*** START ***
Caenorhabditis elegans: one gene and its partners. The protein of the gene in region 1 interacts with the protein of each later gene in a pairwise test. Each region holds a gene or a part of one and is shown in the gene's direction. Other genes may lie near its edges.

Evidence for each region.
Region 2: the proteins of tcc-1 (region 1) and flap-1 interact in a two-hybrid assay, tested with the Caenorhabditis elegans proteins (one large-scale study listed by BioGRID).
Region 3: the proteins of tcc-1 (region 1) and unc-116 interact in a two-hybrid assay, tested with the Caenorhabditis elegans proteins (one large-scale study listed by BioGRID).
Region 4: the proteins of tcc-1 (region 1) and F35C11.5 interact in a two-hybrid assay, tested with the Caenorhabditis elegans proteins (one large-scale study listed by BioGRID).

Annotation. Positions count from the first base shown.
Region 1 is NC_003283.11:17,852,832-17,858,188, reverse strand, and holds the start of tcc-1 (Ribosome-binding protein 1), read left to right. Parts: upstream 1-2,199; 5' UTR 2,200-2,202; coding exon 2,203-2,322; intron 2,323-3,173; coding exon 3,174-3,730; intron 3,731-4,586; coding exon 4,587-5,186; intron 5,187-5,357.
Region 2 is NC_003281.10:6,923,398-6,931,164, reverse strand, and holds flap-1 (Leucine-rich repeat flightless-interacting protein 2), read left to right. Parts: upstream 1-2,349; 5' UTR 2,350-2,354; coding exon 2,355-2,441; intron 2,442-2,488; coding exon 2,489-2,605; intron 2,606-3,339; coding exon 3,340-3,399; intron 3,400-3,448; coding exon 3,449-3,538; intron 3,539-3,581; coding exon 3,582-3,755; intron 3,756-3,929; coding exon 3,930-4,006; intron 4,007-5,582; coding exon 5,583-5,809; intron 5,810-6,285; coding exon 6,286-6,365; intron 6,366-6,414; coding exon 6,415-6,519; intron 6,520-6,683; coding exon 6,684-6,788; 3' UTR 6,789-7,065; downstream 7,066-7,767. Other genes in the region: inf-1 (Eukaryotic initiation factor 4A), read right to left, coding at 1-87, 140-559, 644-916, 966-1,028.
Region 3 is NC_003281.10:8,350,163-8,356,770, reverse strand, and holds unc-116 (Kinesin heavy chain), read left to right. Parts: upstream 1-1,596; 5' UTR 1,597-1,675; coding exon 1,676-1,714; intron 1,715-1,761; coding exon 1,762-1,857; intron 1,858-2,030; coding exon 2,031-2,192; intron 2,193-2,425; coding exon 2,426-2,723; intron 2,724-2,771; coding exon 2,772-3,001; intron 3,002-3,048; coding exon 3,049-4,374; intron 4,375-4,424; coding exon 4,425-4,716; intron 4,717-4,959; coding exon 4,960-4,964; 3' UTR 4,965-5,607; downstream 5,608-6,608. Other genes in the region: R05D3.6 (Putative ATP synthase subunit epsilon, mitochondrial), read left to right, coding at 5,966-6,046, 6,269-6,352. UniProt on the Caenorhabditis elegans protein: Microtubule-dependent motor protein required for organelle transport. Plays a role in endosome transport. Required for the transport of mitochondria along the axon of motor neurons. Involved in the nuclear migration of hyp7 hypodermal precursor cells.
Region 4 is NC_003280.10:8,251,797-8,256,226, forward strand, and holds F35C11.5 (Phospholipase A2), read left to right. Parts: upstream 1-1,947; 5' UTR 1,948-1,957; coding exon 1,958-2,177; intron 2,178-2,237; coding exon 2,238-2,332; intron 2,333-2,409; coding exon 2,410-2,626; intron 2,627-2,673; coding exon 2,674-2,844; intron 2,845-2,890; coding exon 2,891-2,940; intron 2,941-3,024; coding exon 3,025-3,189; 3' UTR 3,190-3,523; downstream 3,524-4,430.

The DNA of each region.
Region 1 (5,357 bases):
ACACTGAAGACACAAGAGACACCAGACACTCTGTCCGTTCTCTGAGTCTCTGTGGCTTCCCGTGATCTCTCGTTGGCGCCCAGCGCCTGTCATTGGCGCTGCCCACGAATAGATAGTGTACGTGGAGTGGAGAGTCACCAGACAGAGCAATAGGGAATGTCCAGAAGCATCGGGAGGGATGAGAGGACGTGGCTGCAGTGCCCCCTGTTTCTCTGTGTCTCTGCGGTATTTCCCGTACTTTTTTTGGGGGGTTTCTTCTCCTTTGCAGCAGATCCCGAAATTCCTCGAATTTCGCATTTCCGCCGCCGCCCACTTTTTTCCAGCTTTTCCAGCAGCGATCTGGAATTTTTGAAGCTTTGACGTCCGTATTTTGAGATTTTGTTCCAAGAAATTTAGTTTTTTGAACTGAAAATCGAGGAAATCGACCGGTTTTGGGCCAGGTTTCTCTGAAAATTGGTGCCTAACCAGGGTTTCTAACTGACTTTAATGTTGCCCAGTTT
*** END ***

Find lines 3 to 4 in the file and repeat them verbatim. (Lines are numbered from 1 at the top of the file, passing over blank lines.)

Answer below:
Region 2: the proteins of tcc-1 (region 1) and flap-1 interact in a two-hybrid assay, tested with the Caenorhabditis elegans proteins (one large-scale study listed by BioGRID).
Region 3: the proteins of tcc-1 (region 1) and unc-116 interact in a two-hybrid assay, tested with the Caenorhabditis elegans proteins (one large-scale study listed by BioGRID).